Given all of these alarming social indicators, it’s not surprising that some other causes of death — in addition to suicide, alcoholism and drug overdoses — have also started rising for Americans without a college degree. Heart disease is the most significant, exacerbated by obesity, drinking and drug use.

The combined result is a divergence in the life expectancy of white college graduates and nongraduates. Overall mortality for whites between the ages of 45 and 54 has held roughly steady in the last 25 years. But that average hides a big increase in death rates for nongraduates and a big decline for graduates.

What can be done about all of this? Many of the solutions are obvious, if difficult to accomplish. The medical system should be overhauled to put a higher priority on health than on wealth for people who work in the industry, Case and Deaton argue. (And that doesn’t necessarily mean a mandatory version of Medicare, they add.)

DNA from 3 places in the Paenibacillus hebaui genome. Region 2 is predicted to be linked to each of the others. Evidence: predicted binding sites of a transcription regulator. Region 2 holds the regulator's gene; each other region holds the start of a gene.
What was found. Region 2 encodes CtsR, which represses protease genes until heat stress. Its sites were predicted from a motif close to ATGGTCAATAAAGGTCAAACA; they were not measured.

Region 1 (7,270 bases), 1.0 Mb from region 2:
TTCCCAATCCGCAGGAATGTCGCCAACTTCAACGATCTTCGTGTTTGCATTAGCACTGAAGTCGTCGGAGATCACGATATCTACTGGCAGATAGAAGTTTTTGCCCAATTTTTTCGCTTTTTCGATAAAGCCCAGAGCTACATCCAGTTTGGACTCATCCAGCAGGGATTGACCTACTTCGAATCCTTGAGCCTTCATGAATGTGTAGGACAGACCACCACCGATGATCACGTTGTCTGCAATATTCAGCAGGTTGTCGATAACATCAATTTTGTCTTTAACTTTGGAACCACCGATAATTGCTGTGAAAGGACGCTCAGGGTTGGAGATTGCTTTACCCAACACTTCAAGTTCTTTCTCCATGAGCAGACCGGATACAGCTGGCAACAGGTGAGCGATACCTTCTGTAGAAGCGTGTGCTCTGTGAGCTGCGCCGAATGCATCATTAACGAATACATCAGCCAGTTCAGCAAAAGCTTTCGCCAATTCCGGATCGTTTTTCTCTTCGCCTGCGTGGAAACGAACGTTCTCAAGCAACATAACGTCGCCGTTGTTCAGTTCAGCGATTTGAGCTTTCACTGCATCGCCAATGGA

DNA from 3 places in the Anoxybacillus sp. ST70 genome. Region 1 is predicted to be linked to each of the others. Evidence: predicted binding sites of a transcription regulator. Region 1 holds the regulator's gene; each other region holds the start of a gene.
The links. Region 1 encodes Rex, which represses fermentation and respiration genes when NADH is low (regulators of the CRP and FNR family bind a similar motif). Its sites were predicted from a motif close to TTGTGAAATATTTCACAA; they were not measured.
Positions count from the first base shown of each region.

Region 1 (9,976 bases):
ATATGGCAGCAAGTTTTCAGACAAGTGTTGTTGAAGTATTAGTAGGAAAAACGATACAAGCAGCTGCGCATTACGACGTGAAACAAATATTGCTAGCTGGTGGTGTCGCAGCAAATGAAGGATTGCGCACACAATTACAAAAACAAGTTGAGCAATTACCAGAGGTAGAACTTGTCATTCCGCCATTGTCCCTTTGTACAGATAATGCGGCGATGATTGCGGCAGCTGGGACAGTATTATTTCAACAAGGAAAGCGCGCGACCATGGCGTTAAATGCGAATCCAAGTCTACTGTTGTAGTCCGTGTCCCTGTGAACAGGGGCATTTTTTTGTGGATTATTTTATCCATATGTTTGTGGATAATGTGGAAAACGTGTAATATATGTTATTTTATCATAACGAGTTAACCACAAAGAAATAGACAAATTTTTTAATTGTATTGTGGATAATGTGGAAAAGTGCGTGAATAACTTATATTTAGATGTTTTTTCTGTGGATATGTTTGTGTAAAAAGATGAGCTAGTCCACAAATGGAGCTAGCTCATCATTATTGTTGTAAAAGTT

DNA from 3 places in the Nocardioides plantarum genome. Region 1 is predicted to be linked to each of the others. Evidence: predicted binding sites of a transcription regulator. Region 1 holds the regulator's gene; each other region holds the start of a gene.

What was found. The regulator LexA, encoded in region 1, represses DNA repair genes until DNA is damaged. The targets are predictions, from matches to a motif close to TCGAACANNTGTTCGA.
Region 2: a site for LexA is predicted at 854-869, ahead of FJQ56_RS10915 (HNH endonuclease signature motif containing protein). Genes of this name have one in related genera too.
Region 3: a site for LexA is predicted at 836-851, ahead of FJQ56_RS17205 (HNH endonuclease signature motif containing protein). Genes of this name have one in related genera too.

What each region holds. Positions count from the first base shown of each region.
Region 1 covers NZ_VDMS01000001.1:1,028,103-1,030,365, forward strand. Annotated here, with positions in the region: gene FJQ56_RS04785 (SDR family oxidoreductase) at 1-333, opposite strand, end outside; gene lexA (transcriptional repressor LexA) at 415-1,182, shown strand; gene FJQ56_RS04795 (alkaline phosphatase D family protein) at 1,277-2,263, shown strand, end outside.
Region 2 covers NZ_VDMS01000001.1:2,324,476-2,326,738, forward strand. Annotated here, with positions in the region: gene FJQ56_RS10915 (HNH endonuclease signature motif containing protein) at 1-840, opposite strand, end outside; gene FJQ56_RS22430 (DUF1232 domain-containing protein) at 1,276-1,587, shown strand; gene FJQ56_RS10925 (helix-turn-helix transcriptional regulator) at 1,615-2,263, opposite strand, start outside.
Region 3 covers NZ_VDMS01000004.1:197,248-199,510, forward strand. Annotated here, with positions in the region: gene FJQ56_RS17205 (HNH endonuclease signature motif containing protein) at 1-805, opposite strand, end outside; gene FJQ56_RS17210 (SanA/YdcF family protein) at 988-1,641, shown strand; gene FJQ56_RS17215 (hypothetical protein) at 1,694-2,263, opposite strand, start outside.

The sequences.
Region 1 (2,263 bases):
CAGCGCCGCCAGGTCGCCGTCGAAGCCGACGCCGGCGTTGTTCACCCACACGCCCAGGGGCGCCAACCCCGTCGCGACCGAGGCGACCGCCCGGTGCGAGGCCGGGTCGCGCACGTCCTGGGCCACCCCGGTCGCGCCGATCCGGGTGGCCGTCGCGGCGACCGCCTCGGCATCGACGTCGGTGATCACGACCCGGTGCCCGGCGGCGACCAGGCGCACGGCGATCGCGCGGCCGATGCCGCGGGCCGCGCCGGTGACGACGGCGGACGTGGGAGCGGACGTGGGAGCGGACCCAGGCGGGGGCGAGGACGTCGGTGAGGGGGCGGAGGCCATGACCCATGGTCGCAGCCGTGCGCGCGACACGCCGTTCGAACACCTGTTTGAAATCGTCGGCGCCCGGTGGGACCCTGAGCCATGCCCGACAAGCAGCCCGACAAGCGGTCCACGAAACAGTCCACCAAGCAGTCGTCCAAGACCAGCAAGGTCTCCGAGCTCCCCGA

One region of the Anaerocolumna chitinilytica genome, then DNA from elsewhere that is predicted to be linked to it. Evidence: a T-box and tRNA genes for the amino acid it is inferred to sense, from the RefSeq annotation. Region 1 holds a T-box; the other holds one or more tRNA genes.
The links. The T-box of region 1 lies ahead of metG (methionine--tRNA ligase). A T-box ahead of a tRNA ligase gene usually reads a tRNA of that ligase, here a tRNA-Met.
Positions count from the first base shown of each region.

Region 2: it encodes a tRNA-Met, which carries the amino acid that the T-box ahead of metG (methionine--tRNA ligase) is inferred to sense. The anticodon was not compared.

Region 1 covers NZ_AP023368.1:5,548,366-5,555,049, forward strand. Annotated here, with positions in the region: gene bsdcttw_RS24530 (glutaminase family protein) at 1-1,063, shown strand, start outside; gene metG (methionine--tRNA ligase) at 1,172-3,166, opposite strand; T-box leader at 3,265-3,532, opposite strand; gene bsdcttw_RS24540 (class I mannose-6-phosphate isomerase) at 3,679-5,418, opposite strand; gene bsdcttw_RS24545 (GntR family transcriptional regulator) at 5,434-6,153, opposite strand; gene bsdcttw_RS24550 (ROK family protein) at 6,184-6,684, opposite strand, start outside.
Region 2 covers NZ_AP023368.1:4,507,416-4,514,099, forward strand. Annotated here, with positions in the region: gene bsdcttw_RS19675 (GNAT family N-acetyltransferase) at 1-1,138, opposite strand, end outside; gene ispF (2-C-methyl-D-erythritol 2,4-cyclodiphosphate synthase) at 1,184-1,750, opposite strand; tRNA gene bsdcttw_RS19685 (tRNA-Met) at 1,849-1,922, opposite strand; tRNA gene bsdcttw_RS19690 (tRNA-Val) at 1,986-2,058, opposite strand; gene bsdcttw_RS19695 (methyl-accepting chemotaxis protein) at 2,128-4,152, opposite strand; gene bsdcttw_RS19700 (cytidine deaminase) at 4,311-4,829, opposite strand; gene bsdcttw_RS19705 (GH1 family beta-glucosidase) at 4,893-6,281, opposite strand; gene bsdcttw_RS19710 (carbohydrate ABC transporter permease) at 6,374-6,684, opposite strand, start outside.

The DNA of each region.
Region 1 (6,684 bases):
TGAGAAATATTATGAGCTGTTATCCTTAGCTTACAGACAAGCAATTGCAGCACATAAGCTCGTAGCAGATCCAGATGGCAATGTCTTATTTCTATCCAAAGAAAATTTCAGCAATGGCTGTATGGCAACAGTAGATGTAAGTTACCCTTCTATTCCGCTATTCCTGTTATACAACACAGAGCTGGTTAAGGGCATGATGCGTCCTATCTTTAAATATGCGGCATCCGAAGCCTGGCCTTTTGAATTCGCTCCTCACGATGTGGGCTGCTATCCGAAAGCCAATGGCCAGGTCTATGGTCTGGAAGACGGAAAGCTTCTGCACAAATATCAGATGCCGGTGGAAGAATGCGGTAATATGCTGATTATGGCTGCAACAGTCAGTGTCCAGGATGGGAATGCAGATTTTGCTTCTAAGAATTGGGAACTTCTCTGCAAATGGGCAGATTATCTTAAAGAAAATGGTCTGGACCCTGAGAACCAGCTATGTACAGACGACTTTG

The federal government should do a better job of keeping big business from maximizing profits at the expense of its workers, by enforcing antitrust laws and encouraging new kinds of labor unions. Governments at all levels should help more people earn college degrees, both four-year degrees (like BAs) and meaningful vocational degrees.

Other economic research has found that a college degree isn’t simply a marker. Students who attend and graduate from college do better in life than otherwise similar students who didn’t get the same opportunities. Graduates are more likely to be employed, earn more, marry and stay married, be satisfied with their lives, be healthy and live longer. These findings suggest that college itself — both the classroom learning and the experience of successfully navigating college — brings long-term benefits.

The focus of Case and Deaton’s book isn’t education, but it lingers as the backdrop to all of their findings. “This BA/non-BA divide,” Deaton said, “just comes up again and again and again.”

David Leonhardt

David Leonhardt is an Op-Ed columnist for The New York Times.